Literature Online find no hits in poetry, and just one in drama — from W.S., The Tragedy of Locrine, the eldest Son of King Brutus:
Nor wreak I of thy threats, thou princox boy,
Nor doe I fear thy foolish insolency,
And but thou better use thy bragging blade,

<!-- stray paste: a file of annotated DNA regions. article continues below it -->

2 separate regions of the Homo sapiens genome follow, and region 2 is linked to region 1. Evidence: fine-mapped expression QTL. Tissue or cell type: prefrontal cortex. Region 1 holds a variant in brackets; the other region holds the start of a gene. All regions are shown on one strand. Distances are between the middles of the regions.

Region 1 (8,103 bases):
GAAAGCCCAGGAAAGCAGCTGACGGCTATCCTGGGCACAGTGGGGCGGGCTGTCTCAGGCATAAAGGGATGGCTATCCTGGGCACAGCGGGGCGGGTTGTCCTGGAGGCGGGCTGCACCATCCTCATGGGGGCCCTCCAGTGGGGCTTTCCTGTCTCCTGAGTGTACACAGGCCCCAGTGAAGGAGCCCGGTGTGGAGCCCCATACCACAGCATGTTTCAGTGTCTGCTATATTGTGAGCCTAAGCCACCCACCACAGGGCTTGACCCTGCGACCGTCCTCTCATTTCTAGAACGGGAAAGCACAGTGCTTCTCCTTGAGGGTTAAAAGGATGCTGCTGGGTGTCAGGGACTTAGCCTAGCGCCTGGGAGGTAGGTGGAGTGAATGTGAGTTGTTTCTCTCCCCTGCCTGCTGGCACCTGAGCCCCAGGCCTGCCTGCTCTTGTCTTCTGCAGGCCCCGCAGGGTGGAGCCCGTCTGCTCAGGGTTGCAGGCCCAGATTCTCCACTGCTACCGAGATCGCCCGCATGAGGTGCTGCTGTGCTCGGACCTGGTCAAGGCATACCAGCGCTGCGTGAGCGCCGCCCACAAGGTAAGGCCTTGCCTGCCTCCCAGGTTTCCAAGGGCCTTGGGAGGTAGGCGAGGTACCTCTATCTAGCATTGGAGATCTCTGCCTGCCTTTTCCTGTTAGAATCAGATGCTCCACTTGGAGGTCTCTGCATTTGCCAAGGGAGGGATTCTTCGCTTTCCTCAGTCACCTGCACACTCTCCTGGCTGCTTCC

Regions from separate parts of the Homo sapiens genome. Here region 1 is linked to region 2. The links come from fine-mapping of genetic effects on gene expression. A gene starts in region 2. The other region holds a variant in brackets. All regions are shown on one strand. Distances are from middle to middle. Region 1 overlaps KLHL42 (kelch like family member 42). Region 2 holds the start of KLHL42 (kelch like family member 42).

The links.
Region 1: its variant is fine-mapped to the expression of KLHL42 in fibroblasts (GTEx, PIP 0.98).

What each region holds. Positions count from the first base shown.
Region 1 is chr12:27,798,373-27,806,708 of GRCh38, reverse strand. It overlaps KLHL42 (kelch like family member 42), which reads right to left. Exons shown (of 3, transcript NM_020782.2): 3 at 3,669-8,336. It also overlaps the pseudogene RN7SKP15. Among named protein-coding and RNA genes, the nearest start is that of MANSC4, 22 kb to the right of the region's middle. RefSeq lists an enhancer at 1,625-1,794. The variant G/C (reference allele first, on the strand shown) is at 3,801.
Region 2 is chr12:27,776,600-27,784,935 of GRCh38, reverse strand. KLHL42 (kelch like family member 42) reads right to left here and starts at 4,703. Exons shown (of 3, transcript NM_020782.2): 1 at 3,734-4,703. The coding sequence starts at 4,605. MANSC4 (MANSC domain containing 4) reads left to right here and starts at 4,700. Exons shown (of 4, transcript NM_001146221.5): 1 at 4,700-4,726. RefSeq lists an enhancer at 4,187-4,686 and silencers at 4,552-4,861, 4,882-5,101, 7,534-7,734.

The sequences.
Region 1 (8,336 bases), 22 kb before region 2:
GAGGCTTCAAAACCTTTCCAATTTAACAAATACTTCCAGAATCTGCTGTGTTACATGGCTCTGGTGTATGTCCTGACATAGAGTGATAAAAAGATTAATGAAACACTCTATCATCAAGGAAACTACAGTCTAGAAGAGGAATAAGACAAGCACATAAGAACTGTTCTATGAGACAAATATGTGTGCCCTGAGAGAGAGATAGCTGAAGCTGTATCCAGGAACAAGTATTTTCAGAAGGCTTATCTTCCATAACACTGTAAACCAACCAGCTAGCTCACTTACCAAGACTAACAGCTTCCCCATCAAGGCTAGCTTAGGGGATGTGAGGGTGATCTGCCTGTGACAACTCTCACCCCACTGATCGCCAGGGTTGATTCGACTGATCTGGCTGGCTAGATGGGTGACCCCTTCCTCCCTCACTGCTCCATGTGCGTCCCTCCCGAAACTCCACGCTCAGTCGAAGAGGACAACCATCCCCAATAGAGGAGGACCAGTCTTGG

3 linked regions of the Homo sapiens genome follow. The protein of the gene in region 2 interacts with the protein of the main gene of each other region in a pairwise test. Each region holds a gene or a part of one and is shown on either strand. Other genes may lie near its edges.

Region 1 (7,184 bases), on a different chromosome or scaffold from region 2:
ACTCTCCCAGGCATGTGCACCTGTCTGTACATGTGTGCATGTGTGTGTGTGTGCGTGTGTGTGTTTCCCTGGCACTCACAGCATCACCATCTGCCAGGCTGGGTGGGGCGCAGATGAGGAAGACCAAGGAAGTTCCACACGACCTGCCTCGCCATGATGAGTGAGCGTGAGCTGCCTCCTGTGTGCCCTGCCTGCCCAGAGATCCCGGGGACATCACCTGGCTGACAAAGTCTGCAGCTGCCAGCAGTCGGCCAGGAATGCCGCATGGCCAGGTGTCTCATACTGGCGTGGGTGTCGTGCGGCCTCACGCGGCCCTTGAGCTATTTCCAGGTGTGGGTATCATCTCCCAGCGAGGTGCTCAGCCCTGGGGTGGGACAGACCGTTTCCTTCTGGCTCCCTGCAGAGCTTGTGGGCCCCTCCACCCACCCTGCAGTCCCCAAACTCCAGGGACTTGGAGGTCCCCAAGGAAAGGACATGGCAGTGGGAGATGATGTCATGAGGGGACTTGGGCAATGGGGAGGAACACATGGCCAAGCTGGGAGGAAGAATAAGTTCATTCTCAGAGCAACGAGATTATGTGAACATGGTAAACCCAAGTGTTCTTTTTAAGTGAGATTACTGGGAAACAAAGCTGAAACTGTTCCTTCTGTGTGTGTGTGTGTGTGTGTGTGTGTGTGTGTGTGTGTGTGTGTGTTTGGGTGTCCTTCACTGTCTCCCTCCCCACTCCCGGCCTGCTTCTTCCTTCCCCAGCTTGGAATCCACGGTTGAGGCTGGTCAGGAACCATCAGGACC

Then thou does rule thy overflowing tongue,
Superbious Britain, thou shalt know too soon
The force of Humber and his Scythians.
The word is also found in three prose works, from 1640, 1650, and 1714, of which this lovely passage from John Reynolds' 1650 The Flower of Fidelitie is typical: